In an instant, it was all gone. The motivation for John Thackery to stay sober, the foundation of his happiness. Abby's death came like a shot in the dark — stealth, sudden and seemingly random — and for a show built on histrionics and medical mayhem, it played out uncharacteristically quiet. The banality of her shuffling off this mortal coil worked in stark contrast to the heroics of separating Siamese twins or saving exploded subway workers. In the end, a simple procedure, a stupid mistake, and she just stopped breathing. Surrounded by Bertie and Lucy, the two he's inspired and disappointed more than anyone, the surgeon's life came crashing down. It barely made a sound.
Abby was always a ghost, materializing in dreams and flutters, moving quietly through the margins of the story. When any character other than John interacted with her, the idea that they anyone else could see her as well felt like a small jolt. She was there to haunt Thackery, to remind him of what was, what could have been, and what was still possible. Since the moment Everett Gallinger kidnapped him aboard the Amorita, boats have symbolized the surgeon's recovery narrative; his ex was both rudder and anchor. Without her, he's headed towards a dangerous sea, with all his weaknesses exposed.
But not only Thackery's life collapsed this episode. "Not Well At All" doled out a season's worth of revelations and realizations, none of them good. Cornelia shows Henry the papers she found proving their father's scam to issue second-class tickets to sick passengers in steerage — avoiding millions of dollars in fines and fares. The crime of breaking the law and risking the lives of every New Yorker is bad enough, but then Neelie tells her brother she thinks the Captain had Speight killed when the health inspector got too close. Henry appears both horrified and incredulous at the news, but there's a twitch to his hand and a catch in his voice as he tries to calm his sister. Is it filial shock or is murder for the Robertsons a family affair?
For the Gallingers, it just might be. Everett thought everything with his wife was on the upswing — both her teeth and her libido were working again, and his sour sister-in-law Dorothy was set to go home. But then a detective knocks on the door with the not-so-surprising report that Dr. Cotton is dead, a victim of poisoning. He's retracing the doctor's final steps, and learns Mrs. Gallinger served his final dinner. While Everett makes no connection between the two details, Eleanor uses her kewpie doll simper to ask her husband's assistance in the kitchen with coffee. "I didn't think they'd catch me up so soon," she says as soon as they're alone, showing him the rat poison. When he sputters that he thought she was healed, his missus almost pities him. "Oh, Everett," she says, her voice dropping three octaves. "Can't you see? I'm not well at all."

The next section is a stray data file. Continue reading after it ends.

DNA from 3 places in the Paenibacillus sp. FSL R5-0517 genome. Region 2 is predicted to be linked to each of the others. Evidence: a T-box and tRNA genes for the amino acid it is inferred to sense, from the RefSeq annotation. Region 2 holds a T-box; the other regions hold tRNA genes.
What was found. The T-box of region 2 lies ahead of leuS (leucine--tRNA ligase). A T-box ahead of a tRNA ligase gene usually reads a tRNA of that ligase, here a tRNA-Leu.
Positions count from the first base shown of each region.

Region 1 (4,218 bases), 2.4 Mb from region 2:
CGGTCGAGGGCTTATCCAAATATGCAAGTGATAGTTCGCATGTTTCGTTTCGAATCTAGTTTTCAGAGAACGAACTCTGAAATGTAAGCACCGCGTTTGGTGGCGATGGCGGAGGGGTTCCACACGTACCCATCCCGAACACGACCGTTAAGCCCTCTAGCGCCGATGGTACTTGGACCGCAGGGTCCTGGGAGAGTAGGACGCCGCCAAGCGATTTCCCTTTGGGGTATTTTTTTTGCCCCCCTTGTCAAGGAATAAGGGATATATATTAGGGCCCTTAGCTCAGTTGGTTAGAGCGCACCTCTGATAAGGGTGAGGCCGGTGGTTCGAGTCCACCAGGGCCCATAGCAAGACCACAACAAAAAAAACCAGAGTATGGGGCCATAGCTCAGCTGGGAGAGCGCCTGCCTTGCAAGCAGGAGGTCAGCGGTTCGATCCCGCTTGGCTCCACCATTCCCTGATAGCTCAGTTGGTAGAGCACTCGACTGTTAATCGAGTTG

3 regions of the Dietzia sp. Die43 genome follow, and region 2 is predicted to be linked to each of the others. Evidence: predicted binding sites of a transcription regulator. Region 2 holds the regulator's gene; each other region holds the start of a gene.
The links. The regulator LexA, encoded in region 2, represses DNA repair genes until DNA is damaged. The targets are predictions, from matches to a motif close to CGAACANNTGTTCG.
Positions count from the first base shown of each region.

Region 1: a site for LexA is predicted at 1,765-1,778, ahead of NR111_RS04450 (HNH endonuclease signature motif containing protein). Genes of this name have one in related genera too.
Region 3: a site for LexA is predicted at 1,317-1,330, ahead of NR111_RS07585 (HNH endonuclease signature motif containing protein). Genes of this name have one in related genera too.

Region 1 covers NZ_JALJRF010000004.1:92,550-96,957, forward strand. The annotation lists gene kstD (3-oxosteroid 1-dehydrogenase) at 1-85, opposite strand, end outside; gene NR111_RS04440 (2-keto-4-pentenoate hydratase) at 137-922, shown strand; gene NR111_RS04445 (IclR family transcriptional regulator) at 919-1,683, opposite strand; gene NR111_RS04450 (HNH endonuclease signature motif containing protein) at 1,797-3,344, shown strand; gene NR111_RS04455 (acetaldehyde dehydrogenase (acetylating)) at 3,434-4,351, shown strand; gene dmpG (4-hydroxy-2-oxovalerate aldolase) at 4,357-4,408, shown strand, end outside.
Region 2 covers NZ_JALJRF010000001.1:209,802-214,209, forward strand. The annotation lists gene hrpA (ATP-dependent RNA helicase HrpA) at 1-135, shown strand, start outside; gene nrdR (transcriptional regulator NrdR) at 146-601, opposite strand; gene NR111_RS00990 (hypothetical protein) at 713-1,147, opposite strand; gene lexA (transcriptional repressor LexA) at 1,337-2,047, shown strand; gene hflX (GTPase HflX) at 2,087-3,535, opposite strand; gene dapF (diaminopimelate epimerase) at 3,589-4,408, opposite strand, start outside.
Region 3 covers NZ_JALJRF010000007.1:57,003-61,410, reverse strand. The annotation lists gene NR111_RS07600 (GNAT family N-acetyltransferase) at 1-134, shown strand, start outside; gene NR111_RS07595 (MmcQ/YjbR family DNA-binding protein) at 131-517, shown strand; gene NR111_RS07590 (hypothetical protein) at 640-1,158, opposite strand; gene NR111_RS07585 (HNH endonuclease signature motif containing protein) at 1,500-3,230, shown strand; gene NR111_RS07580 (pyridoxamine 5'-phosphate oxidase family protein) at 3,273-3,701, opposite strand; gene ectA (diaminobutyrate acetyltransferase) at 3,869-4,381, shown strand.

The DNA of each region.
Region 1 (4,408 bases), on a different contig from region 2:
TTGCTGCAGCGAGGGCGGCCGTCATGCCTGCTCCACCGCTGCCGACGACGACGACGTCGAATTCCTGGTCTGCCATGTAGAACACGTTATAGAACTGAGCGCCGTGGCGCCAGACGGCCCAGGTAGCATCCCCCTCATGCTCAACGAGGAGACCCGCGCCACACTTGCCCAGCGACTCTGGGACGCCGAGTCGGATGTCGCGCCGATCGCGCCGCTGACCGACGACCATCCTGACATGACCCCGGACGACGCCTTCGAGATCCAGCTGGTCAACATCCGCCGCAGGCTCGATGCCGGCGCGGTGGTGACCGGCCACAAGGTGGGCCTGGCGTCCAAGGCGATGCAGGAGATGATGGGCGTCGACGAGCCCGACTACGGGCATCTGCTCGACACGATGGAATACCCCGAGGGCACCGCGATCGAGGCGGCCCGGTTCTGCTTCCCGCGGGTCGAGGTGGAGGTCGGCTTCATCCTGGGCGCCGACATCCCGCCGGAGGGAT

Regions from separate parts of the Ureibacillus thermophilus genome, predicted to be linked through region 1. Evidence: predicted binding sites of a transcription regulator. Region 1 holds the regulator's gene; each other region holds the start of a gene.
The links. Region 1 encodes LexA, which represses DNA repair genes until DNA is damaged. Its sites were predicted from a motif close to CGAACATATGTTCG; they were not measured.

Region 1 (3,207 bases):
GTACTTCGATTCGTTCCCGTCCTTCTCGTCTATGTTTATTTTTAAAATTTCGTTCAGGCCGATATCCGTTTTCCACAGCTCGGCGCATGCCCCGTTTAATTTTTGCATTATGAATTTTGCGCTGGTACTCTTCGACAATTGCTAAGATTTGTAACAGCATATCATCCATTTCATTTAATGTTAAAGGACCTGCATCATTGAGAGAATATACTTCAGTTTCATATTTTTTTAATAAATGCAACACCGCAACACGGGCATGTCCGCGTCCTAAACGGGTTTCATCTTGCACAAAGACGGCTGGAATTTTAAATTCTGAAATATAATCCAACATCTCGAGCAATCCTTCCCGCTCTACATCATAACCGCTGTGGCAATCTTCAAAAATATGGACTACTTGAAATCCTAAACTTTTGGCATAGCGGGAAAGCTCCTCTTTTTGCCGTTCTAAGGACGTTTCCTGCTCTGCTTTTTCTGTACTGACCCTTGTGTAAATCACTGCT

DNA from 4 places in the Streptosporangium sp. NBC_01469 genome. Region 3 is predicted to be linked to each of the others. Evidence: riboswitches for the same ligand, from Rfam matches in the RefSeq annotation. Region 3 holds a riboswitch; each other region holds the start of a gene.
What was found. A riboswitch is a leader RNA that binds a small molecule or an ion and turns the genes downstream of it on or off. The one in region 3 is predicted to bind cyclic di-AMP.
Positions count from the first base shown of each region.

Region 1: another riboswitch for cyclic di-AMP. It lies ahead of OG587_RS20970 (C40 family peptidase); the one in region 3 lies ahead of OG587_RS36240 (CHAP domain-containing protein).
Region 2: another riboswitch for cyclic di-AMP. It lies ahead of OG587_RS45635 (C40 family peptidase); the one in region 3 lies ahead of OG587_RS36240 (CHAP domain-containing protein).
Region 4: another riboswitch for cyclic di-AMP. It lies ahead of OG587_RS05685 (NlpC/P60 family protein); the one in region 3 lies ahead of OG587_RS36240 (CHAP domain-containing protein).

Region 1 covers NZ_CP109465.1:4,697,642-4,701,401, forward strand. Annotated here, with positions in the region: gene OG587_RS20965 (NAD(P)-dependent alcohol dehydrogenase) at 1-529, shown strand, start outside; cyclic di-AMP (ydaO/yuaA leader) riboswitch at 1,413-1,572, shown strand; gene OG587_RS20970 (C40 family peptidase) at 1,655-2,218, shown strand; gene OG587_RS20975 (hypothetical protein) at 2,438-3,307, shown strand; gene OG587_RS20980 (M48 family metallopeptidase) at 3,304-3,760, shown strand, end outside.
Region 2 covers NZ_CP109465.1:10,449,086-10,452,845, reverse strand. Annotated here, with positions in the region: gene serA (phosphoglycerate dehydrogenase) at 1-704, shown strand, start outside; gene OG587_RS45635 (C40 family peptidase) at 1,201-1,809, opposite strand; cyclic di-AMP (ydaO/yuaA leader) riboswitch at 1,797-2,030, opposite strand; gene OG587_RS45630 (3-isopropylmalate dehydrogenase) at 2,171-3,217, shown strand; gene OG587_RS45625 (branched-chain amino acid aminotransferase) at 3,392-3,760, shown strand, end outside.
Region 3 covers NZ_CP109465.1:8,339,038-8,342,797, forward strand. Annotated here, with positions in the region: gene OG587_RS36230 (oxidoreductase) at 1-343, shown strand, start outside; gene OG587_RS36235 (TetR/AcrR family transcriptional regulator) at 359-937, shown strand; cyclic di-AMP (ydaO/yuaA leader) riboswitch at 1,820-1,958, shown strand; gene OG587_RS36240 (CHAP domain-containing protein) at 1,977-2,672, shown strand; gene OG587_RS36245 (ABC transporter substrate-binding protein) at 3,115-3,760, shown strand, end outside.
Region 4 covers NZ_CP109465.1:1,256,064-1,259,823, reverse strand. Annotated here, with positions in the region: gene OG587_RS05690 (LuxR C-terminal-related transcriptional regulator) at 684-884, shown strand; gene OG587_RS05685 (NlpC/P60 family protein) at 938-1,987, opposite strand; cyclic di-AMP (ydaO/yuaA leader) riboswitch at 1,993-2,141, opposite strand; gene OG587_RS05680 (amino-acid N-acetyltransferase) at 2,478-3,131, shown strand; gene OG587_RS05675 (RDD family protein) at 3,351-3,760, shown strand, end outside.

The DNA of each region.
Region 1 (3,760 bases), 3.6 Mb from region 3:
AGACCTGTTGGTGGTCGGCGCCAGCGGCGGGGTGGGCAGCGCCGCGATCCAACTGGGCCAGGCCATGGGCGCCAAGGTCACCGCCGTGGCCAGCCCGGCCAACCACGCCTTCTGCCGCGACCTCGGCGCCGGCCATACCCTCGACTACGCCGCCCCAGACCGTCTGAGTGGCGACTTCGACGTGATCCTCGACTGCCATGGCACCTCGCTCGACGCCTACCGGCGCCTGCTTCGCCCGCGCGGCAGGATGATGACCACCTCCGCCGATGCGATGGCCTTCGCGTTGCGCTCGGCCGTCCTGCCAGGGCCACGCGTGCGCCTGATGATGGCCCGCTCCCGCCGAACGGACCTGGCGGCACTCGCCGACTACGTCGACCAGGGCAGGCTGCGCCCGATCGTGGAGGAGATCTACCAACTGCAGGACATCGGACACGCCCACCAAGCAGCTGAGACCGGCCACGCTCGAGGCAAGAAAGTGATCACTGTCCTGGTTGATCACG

There's an offense worse than murder for this clan, it seems, and that's societal shame. So the doctor covers up his wife's crime, even allowing the detective to drink another round of her possibly poisoned brew. Then, he locks her away in a home for the mentally defective (one without unnecessary surgeries, we can only hope) and while he seems torn up about the decision, he's more than happy to turn to his wife's shadowy doppelgänger, Dorothy, for comfort.
As Everett hides his homicidal wife and beds his sister-in-law, Algernon breaks into the blonde physician's office. He's looking for proof of surgical sabotage, but instead discovers eugenics sterilization records, and seems dead set on doing something with the information. At the other end of the Knick, Lucy gets a phone call with her own shocking news: Her father suffered a debilitating stroke in a whorehouse. (Apparently, the sadistic hypocrite never left New York.) And finally, Cleary confesses his true feelings to Harriet. "You won over my heart," he tells her, leaning in for a kiss. She reacts embarrassed and offended. You know what they say, you can take the nun out of the habit …
But maybe no curveball hits anyone's life harder than the cruel betrayal awaiting Effie Barrow. Whether she was completely blind to her husband's auxiliary-marriage activities – at the very least she knew he was uninterested – it's a giant leap from benign neglect to outright abasement and eviction. Suffering from the delusion that Herman bought her a new life on Central Park West, she plans a special dinner for him, toasting "to surprises." But Barrow's over it. "No, Effie you'd need never see the house," he says dispassionately. "Because I intend to live in it with another woman." It's a death as real as Abby's – a life gone in a moment. And now everyone needs to recalibrate through the wreckage of all the revelations. They must deal with the repercussions and excise the ghosts of what once was.
Previously: Dance Hall Days